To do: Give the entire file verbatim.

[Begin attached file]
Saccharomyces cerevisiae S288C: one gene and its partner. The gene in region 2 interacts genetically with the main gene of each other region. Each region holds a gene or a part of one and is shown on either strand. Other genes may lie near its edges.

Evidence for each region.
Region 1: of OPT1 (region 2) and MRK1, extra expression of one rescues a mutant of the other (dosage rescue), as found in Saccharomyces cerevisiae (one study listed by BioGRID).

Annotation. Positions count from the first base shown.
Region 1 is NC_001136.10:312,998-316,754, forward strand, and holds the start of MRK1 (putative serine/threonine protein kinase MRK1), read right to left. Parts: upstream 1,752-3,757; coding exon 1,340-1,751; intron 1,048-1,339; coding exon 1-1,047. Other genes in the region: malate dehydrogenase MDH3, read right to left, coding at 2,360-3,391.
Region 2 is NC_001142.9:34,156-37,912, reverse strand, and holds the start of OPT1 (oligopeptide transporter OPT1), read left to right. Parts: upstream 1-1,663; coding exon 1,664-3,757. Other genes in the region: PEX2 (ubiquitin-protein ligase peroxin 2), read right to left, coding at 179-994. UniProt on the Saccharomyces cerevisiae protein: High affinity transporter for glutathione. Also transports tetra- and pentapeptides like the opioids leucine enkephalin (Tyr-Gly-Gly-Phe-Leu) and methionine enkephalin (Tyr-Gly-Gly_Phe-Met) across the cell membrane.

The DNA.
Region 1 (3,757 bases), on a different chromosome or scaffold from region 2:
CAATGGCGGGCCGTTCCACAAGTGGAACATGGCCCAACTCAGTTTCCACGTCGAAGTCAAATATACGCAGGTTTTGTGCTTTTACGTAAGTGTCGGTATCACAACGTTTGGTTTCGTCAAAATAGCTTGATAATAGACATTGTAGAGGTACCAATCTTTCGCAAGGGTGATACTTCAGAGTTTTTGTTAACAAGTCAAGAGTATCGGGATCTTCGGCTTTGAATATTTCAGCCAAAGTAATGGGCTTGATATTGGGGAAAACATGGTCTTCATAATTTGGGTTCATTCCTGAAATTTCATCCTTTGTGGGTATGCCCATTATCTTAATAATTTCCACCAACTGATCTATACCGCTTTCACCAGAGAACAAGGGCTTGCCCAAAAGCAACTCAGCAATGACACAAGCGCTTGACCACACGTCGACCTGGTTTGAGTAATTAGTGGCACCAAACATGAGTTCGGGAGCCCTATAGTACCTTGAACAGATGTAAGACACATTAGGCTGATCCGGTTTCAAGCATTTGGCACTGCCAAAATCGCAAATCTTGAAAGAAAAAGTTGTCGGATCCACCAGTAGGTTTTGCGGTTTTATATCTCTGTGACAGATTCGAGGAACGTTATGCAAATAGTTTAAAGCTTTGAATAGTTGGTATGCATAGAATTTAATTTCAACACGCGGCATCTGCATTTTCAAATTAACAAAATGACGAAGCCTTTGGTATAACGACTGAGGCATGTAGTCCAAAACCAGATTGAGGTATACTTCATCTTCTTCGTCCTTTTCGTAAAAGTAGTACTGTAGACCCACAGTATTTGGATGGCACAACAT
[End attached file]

Saccharomyces cerevisiae S288C: one gene and its partner. The gene in region 2 interacts genetically with the main gene of each other region. Each region holds a gene or a part of one and is shown on either strand. Other genes may lie near its edges.

Evidence for each region.
Region 1: of OPT1 (region 2) and MRK1, extra expression of one rescues a mutant of the other (dosage rescue), as found in Saccharomyces cerevisiae (one study listed by BioGRID).

Annotation. Positions count from the first base shown.
Region 1 is NC_001136.10:312,998-316,754, forward strand, and holds the start of MRK1 (putative serine/threonine protein kinase MRK1), read right to left. Parts: upstream 1,752-3,757; coding exon 1,340-1,751; intron 1,048-1,339; coding exon 1-1,047. Other genes in the region: malate dehydrogenase MDH3, read right to left, coding at 2,360-3,391.
Region 2 is NC_001142.9:34,156-37,912, reverse strand, and holds the start of OPT1 (oligopeptide transporter OPT1), read left to right. Parts: upstream 1-1,663; coding exon 1,664-3,757. Other genes in the region: PEX2 (ubiquitin-protein ligase peroxin 2), read right to left, coding at 179-994. UniProt on the Saccharomyces cerevisiae protein: High affinity transporter for glutathione. Also transports tetra- and pentapeptides like the opioids leucine enkephalin (Tyr-Gly-Gly-Phe-Leu) and methionine enkephalin (Tyr-Gly-Gly_Phe-Met) across the cell membrane.

The DNA.
Region 1 (3,757 bases), on a different chromosome or scaffold from region 2:
CAATGGCGGGCCGTTCCACAAGTGGAACATGGCCCAACTCAGTTTCCACGTCGAAGTCAAATATACGCAGGTTTTGTGCTTTTACGTAAGTGTCGGTATCACAACGTTTGGTTTCGTCAAAATAGCTTGATAATAGACATTGTAGAGGTACCAATCTTTCGCAAGGGTGATACTTCAGAGTTTTTGTTAACAAGTCAAGAGTATCGGGATCTTCGGCTTTGAATATTTCAGCCAAAGTAATGGGCTTGATATTGGGGAAAACATGGTCTTCATAATTTGGGTTCATTCCTGAAATTTCATCCTTTGTGGGTATGCCCATTATCTTAATAATTTCCACCAACTGATCTATACCGCTTTCACCAGAGAACAAGGGCTTGCCCAAAAGCAACTCAGCAATGACACAAGCGCTTGACCACACGTCGACCTGGTTTGAGTAATTAGTGGCACCAAACATGAGTTCGGGAGCCCTATAGTACCTTGAACAGATGTAAGACACATTAGGCTGATCCGGTTTCAAGCATTTGGCACTGCCAAAATCGCAAATCTTGAAAGAAAAAGTTGTCGGATCCACCAGTAGGTTTTGCGGTTTTATATCTCTGTGACAGATTCGAGGAACGTTATGCAAATAGTTTAAAGCTTTGAATAGTTGGTATGCATAGAATTTAATTTCAACACGCGGCATCTGCATTTTCAAATTAACAAAATGACGAAGCCTTTGGTATAACGACTGAGGCATGTAGTCCAAAACCAGATTGAGGTATACTTCATCTTCTTCGTCCTTTTCGTAAAAGTAGTACTGTAGACCCACAGTATTTGGATGGCACAACAT